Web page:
Hunter v Canary Wharf  AC 655, HL
Television signal, actionable nuisance, property right requirement for claimants
A large tower was constructed in the Docklands area of East London which now goes by the name of One Canada Square. It was constructed by Canary Wharf Ltd. The tower was 250 metres tall and was completed near the end of 1990. Its location was very close (less then 10 kilometres away) to the primary television transmitter of the BBC, which is located in Crystal Palace. As a result, the tower interfered with the television reception of a group of residents of the Isle of Dogs. This interference was fixed by April 1991 through the installation of a broadcast relay in Balfron Tower. The claim in the case argued private nuisance for the period during which interference was felt. 690 claims were made against Canary Wharf Ltd on those grounds. Further, 513 claims were started against London Docklands Development Corporation for damages suffered from excessive dust emanating from the construction site. Some of the claimants were either owners or tenants, but others did not have any property interests.
The issue in this case was whether interference with one’s television reception amounted to actionable nuisance and further, whether it was necessary for the claimant to have a property interest before a claim could be launched.
It was held that interference with one’s television reception through the construction of a neighbouring structure could not and does not amount to an actionable nuisance. Further, it was held that only claimants with property rights can launch actions for private nuisance. Khorasanjian v Bush  3 WLR 476was overruled in the parts holding that a mere licensee can start a private nuisance action.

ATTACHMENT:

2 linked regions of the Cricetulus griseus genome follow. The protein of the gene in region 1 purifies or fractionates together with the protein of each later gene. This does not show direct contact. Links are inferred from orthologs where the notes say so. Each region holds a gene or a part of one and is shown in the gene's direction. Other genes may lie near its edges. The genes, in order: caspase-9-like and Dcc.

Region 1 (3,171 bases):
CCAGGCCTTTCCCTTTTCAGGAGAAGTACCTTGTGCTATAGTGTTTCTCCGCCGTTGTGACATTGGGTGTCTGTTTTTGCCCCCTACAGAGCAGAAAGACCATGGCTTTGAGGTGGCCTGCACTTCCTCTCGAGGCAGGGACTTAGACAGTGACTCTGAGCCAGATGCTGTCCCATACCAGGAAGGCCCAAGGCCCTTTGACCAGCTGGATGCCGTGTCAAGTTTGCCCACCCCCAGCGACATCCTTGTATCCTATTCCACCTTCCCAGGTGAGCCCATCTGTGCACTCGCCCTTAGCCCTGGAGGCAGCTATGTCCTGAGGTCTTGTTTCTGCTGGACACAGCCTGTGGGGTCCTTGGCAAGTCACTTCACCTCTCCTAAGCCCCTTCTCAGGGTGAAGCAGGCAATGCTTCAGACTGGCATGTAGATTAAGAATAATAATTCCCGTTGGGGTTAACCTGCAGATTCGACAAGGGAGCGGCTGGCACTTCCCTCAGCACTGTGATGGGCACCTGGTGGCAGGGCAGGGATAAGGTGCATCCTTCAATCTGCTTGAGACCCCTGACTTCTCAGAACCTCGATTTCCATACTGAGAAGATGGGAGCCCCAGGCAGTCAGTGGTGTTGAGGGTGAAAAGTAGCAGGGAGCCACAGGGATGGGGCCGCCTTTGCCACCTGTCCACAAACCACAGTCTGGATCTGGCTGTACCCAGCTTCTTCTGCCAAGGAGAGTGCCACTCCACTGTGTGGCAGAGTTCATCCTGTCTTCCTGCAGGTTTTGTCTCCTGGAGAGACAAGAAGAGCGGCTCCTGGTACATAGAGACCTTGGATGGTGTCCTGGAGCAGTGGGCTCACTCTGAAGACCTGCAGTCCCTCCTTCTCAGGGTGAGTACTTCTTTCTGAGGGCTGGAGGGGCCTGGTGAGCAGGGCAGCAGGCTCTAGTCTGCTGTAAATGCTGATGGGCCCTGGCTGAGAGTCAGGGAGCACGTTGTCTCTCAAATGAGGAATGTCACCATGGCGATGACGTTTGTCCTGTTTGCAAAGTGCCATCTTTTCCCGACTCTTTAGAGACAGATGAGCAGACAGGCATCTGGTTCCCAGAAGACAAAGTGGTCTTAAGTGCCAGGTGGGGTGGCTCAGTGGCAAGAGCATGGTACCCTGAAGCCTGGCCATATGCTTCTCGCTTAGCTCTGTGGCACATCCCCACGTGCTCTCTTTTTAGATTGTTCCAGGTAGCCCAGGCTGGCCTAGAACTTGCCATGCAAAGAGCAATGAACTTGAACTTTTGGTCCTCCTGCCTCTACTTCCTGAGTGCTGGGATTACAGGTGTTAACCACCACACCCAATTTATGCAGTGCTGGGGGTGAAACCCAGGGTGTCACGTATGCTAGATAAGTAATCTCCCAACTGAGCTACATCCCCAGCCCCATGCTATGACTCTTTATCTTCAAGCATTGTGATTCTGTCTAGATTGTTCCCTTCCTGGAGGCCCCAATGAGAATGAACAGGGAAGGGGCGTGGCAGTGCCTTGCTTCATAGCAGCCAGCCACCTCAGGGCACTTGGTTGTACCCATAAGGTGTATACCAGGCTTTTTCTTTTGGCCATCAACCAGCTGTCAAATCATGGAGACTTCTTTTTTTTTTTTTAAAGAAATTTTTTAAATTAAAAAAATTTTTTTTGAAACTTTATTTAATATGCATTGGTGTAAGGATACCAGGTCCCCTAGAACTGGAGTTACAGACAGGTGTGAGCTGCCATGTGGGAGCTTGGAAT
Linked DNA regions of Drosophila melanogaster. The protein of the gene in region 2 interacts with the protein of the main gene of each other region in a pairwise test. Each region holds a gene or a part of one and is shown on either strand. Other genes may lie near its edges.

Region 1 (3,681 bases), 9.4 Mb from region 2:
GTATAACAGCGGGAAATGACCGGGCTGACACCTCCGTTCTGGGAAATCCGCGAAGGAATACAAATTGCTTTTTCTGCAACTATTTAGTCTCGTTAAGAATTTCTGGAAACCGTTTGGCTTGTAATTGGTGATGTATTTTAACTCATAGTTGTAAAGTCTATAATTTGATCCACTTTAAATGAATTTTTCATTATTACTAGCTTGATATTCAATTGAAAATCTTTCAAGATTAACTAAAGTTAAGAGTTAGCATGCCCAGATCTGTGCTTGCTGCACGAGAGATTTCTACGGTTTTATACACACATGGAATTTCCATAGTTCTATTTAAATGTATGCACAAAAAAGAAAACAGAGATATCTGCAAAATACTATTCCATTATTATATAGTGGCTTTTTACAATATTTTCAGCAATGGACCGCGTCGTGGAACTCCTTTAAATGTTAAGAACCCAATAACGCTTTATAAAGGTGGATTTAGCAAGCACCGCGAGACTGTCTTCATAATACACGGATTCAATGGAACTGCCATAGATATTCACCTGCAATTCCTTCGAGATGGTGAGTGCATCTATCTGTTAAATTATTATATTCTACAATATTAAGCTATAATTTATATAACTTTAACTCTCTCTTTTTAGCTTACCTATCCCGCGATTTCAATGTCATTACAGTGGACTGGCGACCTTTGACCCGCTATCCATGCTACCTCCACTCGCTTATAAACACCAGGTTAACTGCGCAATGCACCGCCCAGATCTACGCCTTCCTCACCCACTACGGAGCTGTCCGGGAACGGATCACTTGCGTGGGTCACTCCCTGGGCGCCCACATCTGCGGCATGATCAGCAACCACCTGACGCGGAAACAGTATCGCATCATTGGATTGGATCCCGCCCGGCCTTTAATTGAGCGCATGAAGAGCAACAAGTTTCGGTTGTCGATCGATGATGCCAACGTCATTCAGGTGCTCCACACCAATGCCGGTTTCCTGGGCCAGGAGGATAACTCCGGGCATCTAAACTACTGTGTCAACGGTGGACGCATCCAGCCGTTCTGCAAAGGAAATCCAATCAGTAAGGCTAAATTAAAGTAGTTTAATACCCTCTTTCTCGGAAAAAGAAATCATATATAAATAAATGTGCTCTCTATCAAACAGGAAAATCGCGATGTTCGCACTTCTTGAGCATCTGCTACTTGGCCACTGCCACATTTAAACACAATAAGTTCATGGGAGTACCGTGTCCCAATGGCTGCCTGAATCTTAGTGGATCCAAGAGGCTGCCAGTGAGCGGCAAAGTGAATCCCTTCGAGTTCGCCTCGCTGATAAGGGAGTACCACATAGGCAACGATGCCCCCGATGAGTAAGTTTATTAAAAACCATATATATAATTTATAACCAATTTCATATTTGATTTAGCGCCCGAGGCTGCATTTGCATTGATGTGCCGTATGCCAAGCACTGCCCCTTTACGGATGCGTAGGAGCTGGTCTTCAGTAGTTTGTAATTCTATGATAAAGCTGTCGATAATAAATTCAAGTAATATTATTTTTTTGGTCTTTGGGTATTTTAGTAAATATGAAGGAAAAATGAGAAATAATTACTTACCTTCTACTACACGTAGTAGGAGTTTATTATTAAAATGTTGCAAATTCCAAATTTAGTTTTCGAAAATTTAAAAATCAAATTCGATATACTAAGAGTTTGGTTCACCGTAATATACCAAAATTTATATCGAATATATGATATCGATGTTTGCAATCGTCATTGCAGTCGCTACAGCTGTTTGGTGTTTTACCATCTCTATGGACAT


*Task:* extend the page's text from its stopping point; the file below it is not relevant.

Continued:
It was observed by the court that:
“In this case, however, the defendants say that the type of interference alleged, namely by the erection of a building between the plaintiffs' homes and the Crystal Palace transmitter, cannot as a matter of law constitute an actionable nuisance. This is not by virtue of anything peculiar to television. It applies equally to interference with the passage of light or air or radio signals or to the obstruction of a view. The general principle is that at common law anyone may build whatever he likes upon his land. If the effect is to interfere with the light, air or view of his neighbour, that is his misfortune. The owner's right to build can be restrained only by covenant or the acquisition (by grant or prescription) of an easement of light or air for the benefit of windows or apertures on adjoining land.” (Lord Hoffman).
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